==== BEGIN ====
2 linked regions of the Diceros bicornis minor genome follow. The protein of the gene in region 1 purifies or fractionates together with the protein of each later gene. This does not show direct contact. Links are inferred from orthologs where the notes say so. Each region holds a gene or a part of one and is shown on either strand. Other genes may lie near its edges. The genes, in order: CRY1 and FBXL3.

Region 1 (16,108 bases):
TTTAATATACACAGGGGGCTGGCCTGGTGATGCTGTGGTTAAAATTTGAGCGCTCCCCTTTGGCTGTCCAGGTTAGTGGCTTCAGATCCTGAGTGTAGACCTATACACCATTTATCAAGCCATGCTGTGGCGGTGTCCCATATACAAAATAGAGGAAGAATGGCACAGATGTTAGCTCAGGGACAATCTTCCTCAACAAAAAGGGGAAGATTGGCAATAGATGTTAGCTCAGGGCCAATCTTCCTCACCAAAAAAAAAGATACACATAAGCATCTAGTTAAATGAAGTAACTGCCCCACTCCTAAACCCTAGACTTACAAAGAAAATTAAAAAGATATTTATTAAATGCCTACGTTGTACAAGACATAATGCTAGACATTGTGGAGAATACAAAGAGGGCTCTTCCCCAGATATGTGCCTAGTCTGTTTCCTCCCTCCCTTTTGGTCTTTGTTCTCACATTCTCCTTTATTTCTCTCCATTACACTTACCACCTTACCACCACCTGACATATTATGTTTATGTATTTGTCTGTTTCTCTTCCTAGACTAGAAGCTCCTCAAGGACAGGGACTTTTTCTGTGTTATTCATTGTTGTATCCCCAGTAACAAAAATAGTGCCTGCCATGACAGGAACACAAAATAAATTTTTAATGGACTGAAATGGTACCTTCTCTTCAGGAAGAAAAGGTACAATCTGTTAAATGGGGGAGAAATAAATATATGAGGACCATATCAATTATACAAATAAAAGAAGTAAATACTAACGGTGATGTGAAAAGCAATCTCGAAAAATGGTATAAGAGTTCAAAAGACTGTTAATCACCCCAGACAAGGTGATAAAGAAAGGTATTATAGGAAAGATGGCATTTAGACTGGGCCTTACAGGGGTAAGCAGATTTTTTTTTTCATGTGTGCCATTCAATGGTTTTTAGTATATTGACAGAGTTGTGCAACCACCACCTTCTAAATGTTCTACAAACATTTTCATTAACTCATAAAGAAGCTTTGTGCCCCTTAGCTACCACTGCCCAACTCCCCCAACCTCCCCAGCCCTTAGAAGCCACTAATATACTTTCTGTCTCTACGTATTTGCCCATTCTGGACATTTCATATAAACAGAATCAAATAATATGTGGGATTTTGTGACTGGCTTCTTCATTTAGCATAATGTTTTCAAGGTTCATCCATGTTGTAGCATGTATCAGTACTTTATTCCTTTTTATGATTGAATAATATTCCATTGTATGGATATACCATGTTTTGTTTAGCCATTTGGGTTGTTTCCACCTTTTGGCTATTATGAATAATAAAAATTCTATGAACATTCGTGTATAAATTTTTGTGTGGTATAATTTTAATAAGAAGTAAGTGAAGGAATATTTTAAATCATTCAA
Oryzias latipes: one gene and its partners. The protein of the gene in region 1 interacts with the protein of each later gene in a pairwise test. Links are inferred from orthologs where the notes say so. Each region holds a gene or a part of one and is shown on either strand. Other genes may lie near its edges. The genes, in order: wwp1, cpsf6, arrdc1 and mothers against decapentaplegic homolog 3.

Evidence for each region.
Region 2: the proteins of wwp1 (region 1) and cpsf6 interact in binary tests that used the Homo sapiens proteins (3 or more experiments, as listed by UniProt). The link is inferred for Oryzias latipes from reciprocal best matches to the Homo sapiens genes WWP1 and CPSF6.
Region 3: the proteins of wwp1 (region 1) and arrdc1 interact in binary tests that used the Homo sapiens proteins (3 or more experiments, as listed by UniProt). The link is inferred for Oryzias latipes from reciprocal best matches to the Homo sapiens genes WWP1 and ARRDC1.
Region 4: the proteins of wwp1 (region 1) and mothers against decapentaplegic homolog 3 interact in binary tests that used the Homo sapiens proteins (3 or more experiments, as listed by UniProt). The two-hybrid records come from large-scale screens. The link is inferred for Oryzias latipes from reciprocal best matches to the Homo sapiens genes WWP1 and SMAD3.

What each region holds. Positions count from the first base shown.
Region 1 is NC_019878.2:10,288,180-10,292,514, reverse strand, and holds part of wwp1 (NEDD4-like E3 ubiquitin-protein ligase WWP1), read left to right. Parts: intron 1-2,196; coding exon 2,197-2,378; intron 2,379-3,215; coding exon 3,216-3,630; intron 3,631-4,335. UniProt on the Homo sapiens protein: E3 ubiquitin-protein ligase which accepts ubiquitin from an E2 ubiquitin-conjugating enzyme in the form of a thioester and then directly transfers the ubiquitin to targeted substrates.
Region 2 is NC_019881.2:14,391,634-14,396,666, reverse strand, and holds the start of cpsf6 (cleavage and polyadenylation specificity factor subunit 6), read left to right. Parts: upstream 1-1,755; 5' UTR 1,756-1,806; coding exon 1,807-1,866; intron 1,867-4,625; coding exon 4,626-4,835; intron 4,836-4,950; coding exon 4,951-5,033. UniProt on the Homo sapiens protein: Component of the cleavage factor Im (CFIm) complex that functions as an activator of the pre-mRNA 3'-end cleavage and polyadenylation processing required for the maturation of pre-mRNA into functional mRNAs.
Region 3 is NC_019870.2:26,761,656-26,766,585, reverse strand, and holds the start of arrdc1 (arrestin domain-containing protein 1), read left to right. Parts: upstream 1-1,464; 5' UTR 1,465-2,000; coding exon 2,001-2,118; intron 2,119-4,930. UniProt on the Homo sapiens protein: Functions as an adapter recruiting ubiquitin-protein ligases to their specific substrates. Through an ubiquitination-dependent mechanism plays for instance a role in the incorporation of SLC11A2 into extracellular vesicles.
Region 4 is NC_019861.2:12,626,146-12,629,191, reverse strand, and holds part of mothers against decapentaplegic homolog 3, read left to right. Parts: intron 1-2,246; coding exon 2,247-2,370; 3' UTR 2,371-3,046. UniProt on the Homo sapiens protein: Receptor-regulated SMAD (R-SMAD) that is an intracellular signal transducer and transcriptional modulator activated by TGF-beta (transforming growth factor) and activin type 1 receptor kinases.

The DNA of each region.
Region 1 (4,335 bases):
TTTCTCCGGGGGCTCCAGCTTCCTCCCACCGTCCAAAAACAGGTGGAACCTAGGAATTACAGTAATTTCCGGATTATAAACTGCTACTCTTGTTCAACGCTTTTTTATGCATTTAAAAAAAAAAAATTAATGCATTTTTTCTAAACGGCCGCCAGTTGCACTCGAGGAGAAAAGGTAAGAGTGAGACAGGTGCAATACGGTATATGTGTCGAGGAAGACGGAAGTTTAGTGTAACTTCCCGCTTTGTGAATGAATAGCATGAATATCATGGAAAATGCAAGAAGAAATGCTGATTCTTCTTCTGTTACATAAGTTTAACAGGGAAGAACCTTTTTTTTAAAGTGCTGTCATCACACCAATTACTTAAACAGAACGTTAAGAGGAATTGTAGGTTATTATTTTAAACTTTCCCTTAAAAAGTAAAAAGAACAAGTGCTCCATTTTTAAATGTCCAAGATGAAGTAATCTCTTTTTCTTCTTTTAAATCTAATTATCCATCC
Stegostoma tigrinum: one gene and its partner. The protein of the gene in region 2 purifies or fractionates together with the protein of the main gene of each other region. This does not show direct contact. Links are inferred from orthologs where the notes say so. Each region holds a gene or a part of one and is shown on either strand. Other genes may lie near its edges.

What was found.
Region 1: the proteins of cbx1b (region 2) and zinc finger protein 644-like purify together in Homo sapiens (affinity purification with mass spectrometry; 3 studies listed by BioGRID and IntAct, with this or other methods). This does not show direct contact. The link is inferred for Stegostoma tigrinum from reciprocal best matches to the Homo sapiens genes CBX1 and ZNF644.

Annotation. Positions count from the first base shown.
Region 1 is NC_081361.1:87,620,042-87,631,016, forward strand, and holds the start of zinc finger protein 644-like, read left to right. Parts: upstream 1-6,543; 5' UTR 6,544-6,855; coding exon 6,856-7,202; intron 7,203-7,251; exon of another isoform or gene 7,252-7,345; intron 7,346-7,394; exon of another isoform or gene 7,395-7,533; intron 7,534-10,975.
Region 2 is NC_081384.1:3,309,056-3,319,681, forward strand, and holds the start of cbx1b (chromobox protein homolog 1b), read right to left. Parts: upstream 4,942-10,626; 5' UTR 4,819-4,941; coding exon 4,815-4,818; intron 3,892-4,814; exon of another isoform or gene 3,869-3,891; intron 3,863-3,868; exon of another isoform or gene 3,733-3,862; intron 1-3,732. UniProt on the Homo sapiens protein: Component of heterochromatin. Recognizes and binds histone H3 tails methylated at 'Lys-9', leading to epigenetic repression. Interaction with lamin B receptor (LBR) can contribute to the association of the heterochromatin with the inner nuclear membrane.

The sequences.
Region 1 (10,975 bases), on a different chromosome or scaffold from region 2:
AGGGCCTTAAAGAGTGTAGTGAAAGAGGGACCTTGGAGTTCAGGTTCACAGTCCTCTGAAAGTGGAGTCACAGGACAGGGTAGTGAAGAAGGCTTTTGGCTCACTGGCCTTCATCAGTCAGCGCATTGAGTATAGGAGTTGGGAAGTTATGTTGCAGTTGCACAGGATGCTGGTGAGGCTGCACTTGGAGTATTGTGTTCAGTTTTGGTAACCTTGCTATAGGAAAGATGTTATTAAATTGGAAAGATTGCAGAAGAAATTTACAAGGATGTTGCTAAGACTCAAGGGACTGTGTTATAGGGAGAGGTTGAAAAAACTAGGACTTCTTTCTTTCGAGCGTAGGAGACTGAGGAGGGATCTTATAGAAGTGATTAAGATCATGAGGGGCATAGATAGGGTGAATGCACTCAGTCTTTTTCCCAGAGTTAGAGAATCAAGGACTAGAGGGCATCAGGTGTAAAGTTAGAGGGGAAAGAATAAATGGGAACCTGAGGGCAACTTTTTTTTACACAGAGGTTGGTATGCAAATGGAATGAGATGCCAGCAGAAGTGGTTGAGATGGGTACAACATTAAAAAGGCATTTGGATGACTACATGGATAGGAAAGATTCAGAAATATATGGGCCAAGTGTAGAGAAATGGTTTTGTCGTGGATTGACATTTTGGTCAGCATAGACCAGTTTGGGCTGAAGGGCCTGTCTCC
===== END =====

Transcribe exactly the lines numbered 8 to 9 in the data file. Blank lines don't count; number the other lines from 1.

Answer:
Region 4: the proteins of wwp1 (region 1) and mothers against decapentaplegic homolog 3 interact in binary tests that used the Homo sapiens proteins (3 or more experiments, as listed by UniProt). The two-hybrid records come from large-scale screens. The link is inferred for Oryzias latipes from reciprocal best matches to the Homo sapiens genes WWP1 and SMAD3.

What each region holds. Positions count from the first base shown.